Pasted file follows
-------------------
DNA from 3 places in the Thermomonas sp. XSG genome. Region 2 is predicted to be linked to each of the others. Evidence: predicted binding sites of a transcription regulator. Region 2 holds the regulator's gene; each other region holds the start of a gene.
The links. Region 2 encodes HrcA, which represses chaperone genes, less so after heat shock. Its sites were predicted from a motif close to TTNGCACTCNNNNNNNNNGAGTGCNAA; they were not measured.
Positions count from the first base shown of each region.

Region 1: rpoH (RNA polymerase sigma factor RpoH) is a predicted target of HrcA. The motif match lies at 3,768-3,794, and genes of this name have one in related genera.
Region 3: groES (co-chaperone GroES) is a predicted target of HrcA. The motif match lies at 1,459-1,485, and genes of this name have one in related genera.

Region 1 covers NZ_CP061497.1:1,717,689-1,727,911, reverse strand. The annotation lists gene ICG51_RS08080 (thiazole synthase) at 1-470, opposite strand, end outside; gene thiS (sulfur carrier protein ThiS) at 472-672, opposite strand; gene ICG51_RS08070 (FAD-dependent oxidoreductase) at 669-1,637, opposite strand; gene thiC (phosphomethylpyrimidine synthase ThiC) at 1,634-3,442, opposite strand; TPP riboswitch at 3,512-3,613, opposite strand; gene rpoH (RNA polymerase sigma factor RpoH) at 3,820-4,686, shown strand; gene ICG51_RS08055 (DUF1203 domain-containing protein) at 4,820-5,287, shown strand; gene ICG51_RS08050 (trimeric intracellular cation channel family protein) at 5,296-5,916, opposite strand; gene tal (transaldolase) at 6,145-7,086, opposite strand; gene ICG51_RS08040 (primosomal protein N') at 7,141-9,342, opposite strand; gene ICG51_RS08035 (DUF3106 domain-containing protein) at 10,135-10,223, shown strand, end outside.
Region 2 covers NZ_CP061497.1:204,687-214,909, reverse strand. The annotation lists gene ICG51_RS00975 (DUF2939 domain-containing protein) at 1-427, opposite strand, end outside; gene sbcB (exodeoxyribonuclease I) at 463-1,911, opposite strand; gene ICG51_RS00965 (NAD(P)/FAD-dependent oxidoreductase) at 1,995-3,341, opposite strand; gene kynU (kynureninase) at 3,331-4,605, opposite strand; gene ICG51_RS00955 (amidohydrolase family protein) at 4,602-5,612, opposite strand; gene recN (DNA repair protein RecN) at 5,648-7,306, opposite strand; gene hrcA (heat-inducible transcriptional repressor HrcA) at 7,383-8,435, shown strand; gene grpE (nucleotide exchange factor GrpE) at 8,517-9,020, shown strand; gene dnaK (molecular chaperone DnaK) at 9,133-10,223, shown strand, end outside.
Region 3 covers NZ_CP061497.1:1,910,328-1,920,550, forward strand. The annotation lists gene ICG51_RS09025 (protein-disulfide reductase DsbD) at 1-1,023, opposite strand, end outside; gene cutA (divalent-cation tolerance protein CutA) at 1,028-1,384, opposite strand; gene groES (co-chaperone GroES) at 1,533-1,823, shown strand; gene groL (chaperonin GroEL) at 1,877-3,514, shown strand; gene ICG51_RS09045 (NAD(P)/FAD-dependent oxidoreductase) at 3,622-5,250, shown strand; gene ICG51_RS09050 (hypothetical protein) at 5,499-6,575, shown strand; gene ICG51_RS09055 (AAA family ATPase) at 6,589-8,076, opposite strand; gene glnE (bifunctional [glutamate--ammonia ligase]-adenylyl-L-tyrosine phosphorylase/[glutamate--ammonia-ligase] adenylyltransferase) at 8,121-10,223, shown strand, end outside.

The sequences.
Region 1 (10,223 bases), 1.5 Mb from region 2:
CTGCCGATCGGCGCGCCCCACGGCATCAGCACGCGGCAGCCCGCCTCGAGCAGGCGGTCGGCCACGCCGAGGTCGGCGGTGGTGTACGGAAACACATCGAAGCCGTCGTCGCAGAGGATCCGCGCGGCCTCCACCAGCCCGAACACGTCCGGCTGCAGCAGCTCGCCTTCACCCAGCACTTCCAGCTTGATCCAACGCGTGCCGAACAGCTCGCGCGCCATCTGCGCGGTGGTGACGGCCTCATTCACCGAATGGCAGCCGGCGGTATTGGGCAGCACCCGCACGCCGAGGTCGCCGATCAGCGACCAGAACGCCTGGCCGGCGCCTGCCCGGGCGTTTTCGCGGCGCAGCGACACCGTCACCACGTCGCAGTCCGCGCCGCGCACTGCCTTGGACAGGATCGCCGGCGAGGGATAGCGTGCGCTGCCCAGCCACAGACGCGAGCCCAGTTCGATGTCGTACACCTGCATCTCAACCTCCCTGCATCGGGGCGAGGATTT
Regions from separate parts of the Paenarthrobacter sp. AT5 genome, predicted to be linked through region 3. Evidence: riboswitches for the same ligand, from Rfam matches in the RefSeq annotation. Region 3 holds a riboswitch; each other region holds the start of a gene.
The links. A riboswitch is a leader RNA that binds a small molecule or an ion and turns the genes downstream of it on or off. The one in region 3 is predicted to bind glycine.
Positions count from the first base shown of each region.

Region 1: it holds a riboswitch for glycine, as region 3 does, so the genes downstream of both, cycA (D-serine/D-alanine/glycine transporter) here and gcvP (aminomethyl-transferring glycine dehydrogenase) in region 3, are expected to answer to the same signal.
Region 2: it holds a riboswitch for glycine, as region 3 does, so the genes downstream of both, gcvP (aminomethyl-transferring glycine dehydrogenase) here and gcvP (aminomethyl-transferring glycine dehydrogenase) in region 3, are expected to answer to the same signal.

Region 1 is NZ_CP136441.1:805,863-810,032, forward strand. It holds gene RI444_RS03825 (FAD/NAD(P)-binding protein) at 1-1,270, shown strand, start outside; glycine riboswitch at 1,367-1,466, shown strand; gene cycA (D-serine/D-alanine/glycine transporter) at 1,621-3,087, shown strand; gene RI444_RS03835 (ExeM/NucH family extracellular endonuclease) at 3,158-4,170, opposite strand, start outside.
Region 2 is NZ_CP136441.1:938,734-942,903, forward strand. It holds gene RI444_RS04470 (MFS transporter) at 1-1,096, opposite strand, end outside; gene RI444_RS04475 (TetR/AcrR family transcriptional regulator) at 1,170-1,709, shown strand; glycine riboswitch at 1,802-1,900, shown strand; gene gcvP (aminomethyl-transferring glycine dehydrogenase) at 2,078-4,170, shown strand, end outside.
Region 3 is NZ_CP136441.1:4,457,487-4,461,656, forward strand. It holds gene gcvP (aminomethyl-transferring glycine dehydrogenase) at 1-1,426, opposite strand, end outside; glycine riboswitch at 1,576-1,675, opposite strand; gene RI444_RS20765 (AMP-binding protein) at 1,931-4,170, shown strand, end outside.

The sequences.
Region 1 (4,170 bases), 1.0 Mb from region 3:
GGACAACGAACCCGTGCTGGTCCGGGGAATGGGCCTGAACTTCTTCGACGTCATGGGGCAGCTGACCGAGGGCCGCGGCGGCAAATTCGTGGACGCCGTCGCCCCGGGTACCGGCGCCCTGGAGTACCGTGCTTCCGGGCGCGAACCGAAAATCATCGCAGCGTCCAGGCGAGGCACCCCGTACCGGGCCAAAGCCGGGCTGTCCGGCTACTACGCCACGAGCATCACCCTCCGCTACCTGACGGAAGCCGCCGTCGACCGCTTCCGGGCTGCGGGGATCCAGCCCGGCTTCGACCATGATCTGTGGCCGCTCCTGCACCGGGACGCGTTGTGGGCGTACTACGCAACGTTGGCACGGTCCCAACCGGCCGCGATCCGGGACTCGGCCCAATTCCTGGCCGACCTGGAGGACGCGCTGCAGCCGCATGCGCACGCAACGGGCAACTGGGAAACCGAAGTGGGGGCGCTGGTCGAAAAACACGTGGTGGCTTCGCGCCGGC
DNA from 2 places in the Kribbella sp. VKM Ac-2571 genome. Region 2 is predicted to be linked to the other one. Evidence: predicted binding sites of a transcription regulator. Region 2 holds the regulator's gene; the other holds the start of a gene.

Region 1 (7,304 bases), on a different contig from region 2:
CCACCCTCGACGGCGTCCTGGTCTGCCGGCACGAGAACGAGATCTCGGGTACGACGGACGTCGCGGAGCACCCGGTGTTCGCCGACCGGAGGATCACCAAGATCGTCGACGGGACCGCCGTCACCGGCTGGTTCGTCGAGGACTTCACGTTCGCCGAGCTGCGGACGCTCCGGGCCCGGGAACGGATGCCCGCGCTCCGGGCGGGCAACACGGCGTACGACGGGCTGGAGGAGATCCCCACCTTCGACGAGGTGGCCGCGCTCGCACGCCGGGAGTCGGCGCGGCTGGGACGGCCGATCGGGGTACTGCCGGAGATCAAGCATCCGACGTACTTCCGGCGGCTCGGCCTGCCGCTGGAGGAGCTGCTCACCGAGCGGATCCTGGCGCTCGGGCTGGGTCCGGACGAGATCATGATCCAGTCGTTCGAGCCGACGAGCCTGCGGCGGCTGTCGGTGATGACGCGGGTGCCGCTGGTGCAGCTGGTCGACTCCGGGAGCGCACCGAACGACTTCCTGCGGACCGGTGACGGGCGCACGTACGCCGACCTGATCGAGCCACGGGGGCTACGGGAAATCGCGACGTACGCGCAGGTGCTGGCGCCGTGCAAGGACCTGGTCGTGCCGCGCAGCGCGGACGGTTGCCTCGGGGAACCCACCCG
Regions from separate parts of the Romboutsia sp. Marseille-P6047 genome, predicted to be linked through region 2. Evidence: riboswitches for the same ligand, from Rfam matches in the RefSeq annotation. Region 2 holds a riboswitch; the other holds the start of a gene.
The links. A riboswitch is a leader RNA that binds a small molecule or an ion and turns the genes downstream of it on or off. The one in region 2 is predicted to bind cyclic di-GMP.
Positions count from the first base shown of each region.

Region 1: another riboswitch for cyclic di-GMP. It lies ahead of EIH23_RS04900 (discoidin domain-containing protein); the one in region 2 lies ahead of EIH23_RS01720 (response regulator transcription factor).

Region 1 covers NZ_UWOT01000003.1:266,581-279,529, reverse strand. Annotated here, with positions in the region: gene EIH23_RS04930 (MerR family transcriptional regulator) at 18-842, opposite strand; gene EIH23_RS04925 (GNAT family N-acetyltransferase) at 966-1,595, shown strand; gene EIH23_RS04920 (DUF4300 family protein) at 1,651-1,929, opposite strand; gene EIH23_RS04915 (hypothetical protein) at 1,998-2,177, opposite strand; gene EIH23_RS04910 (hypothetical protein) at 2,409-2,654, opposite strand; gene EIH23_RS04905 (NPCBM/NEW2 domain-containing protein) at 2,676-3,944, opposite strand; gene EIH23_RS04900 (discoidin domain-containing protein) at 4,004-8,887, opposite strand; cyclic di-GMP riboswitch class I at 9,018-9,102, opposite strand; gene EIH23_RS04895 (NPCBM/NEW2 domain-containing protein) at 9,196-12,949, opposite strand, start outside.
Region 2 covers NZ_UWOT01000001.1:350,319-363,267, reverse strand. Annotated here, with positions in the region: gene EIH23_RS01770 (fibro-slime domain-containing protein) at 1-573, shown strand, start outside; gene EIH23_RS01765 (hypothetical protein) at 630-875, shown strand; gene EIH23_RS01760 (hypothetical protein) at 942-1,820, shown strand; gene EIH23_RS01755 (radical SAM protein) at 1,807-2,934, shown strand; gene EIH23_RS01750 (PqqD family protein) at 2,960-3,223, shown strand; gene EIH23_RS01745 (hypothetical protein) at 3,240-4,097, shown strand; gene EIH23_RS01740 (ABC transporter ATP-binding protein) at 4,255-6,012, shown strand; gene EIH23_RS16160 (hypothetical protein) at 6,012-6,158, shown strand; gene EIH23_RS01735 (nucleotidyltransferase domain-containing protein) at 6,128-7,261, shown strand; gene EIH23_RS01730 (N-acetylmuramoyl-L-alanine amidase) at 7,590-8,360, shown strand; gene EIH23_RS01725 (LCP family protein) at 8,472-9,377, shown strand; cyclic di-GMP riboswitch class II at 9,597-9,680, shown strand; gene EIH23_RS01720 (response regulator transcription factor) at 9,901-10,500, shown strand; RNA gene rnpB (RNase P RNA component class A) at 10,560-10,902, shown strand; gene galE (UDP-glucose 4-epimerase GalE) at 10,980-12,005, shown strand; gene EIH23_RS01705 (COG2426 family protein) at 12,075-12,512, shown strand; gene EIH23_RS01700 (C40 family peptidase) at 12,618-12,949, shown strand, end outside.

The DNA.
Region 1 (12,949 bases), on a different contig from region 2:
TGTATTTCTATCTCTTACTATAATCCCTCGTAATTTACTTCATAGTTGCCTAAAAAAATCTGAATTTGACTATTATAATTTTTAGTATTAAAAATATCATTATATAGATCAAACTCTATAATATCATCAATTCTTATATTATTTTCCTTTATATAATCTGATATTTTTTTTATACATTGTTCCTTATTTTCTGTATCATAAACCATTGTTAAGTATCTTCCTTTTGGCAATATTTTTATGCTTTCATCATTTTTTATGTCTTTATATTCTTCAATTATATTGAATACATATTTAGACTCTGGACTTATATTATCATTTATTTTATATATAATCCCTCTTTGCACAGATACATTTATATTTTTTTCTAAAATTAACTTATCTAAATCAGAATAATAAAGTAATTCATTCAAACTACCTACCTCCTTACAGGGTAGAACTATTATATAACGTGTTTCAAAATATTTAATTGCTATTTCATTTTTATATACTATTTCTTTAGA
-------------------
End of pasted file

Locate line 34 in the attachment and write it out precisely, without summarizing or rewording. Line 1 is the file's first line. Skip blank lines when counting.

TGTATTTCTATCTCTTACTATAATCCCTCGTAATTTACTTCATAGTTGCCTAAAAAAATCTGAATTTGACTATTATAATTTTTAGTATTAAAAATATCATTATATAGATCAAACTCTATAATATCATCAATTCTTATATTATTTTCCTTTATATAATCTGATATTTTTTTTATACATTGTTCCTTATTTTCTGTATCATAAACCATTGTTAAGTATCTTCCTTTTGGCAATATTTTTATGCTTTCATCATTTTTTATGTCTTTATATTCTTCAATTATATTGAATACATATTTAGACTCTGGACTTATATTATCATTTATTTTATATATAATCCCTCTTTGCACAGATACATTTATATTTTTTTCTAAAATTAACTTATCTAAATCAGAATAATAAAGTAATTCATTCAAACTACCTACCTCCTTACAGGGTAGAACTATTATATAACGTGTTTCAAAATATTTAATTGCTATTTCATTTTTATATACTATTTCTTTAGA